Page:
Words I get wrong

Whoops, trip, fall flat, collapse of stout party. An email conversation revealed to me that all those hours paying to Increase My Wordpower with the Reader’s Digest have not entirely paid off. I discover that, probably since I first heard or saw the word, I have been using ‘opaque’ in two contradictory ways – to mean ‘transparent’, which it doesn’t, and to mean ‘resistant to light’, which it does. How has this happened? Plainly there is a fuse in my internal dictionary. I look at ‘opaque’, and it seems to mean ‘see-through’, even though I really do know that it means the opposite (I have incidentally only just worked out the pun in ‘Snowpake’, the brand of white-out that used to be peddled, like Tippex, to erase a typing mistake).

Actually, that should be Tipp-Ex, which (bizarrely enough) was invented by the mother of Mike Nesmith, he of the woolly hat in The Monkees, and a surprisingly good musician in his own right. Equally surprisingly, Tipp-Ex is still selling.

Why has this happened? I’ve done a bit of searching of my C: drive (I am old enough now to need an F: drive implant, I suspect) and all I can come up with is ‘frosted glass’ – which is what I see when I read ‘opaque’. And of course, frosted glass resists light. I think I must have been confused at some stage by looking through lightly frosted glass. So here is a word which I know and don’t know at the same time. It makes me wonder what other words I have topsy-turvy. But then words are cheekily ambiguous (this defence is not going well). I remember a student being completely thrown by Wilfred Owen’s poem ‘S.I.W.’ (i.e. Self-Inflicted Wound), because she was a gymkhana entrant. So when she read that the figure in the poem had been ‘buried with the muzzle that he kissed’, she felt sorry, very sorry indeed, for the horse.

Good old words: always ready with a tripwire. There are also bastardly (note the neologism there) words like ‘ingenuous’ and ‘disingenuous’ which have the sheer effrontery to mean exactly the same thing. And, worst of all, ‘rent’, which was my undoing when trying to learn Economics, since it meant something quite different from ‘a charge levied by a landlord’ in the Economics text-book. Still, I can do ‘flaunt’ and ‘flout’, which Zadie Smith gets muddled up in ‘White Teeth’.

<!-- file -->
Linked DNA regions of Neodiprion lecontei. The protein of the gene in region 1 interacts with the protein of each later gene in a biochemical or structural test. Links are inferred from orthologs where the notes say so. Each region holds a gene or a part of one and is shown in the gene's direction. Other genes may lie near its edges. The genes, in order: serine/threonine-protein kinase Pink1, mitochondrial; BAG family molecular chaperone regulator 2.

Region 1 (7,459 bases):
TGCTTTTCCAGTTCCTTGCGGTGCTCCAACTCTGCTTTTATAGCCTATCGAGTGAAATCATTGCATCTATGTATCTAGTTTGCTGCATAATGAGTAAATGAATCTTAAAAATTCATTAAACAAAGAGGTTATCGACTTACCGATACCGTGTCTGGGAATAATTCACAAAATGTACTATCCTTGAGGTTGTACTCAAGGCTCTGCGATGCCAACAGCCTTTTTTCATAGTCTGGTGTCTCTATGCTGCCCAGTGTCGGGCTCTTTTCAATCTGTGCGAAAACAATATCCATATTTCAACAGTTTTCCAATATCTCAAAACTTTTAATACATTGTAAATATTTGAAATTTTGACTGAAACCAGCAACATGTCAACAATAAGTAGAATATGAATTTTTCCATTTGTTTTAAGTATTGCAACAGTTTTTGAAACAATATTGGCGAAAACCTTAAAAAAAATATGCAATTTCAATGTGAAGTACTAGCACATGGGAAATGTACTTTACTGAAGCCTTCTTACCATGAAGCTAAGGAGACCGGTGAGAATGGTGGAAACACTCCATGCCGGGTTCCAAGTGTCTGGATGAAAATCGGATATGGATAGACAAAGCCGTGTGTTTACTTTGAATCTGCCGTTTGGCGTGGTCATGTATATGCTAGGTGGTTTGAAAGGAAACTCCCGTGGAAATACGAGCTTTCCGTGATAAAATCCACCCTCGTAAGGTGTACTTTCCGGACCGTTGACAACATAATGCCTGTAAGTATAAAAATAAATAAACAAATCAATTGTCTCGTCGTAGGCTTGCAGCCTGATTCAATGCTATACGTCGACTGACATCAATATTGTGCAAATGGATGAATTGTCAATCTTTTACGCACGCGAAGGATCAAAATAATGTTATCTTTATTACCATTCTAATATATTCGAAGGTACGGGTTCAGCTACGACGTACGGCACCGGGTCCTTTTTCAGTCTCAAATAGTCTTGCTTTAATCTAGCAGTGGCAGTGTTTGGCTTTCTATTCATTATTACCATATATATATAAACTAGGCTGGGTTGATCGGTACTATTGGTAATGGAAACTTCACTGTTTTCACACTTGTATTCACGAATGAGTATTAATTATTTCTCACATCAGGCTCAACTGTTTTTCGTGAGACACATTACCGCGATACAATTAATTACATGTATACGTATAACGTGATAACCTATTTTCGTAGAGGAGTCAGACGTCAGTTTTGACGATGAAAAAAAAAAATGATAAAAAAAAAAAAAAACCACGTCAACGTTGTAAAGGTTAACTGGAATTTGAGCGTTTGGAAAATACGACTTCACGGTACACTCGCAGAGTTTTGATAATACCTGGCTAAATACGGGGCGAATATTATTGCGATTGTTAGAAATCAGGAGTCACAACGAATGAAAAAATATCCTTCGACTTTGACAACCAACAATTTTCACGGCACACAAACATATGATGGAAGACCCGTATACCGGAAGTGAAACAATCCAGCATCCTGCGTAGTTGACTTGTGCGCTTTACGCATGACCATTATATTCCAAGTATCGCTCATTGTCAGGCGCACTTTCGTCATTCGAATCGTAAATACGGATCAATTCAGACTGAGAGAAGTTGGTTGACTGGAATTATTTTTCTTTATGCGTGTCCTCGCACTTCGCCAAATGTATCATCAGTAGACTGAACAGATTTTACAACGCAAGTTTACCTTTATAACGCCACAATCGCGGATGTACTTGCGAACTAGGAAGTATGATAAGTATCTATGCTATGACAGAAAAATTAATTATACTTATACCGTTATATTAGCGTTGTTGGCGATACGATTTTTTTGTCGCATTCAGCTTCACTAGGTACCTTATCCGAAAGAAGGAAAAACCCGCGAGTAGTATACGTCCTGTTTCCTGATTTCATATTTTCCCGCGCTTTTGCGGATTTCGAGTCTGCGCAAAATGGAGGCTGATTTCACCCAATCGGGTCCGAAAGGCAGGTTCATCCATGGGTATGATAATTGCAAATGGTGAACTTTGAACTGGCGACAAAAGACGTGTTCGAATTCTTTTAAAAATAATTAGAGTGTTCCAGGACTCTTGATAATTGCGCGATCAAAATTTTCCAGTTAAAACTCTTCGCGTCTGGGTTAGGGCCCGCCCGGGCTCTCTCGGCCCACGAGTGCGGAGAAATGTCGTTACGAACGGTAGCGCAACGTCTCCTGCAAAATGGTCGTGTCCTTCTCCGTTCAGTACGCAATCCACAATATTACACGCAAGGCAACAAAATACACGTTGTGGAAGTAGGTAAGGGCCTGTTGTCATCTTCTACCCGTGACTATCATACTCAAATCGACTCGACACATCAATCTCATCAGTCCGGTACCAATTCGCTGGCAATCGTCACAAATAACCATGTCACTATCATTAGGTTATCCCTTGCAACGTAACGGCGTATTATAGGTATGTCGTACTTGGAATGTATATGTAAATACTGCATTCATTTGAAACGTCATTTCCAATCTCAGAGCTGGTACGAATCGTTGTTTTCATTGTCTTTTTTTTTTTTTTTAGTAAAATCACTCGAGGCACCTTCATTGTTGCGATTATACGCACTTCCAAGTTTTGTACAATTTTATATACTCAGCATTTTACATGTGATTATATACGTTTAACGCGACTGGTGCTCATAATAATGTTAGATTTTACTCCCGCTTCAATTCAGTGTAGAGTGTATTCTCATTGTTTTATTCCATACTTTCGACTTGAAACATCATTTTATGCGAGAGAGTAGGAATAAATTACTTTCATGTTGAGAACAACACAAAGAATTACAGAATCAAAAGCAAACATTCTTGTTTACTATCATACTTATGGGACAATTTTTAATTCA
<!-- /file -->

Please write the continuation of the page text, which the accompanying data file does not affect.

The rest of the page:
I can recall my first encounter with some words very clearly, since they are my first love, obviously excepting ‘opaque’, which is a loathsome spotted reptile of the lowest order. This includes words I first bumped into before I was ten. One of these was ‘specific’, and do not ask me what I was doing with it in my head at that age: just assume I was an obnoxious child. I remember seeing it, and making the connection with what I had been speaking and visualising as ‘spacific’ (after the Ocean), and finding it a kind of wonder that it was what it was, with its odd ‘e’.

I do always have to look up ‘tremolo’ (I want the first ‘o’ to be an ‘e’). I am a ‘one s’ man with ‘focused’. And I have always scoffed at the mistake made in Georgie Fame’s cash-in hit ‘The Ballad Of Bonnie And Clyde’, in which they ‘put all the money in a dewlap bag’, when the composers meant ‘burlap’, a dewlap being a loose fold of skin. Popular music is full of howlers, as in The Zombies’ album ‘Odessey And Oracle’, which couldn’t be corrected because the album’s cover-designer perpetrated the howler before they could get to it. And, higher up the chain, there is Browning’s notorious error in thinking a ‘twat’ was an item of religious clothing, in ‘Pippa Passes’.

The meaning of the word was obviously opaque.


2 Responses to Words I get wrong

  1. Sally Douglas says:

    If it makes you feel any better, I know someone who thought for years that ‘prose’ was a synonym for ‘poetry’…

  2. Adam Jacot de Boinod says:

    Dear Sir

    I wondered if you might like a link to both my Foreign word site and my English word website or press release details of my ensuing book with Penguin Press on amusing and interesting English vocabulary?


    with best wishes

    Adam Jacot de Boinod

    (author of The Meaning of Tingo)



    or wish to include:

    When photographers attempt to bring out our smiling faces by asking us
    to “Say Cheese”, many countries appear to follow suit with English
    equivalents. In Spanish however they say patata (potato), in Argentinian Spanish whisky, in French steak frites, in Serbia ptica (bird) and in
    Danish appelsin (orange). Do you know of any other varieties from around the world’s languages? See more on http://www.themeaningoftingo.com


    The Wonder of Whiffling is a tour of English around the globe (with fine
    coinages from our English-speaking cousins across the pond, Down Under
    and elsewhere).
    Discover all sorts of words you’ve always wished existed but never knew,
    such as fornale, to spend one’s money before it has been earned; cagg, a solemn vow or resolution not to get drunk for a certain time; and
    petrichor, the pleasant smell that accompanies the first rain after a
    dry spell.
    Delving passionately into the English language, I also discover why it
    is you wouldn’t want to have dinner with a vice admiral of the narrow
    seas, why Jacobites toasted the little gentleman in black velvet, and
    why a Nottingham Goodnight is better than one from anywhere else. See
    more on http://www.thewonderofwhiffling.com

    with best wishes


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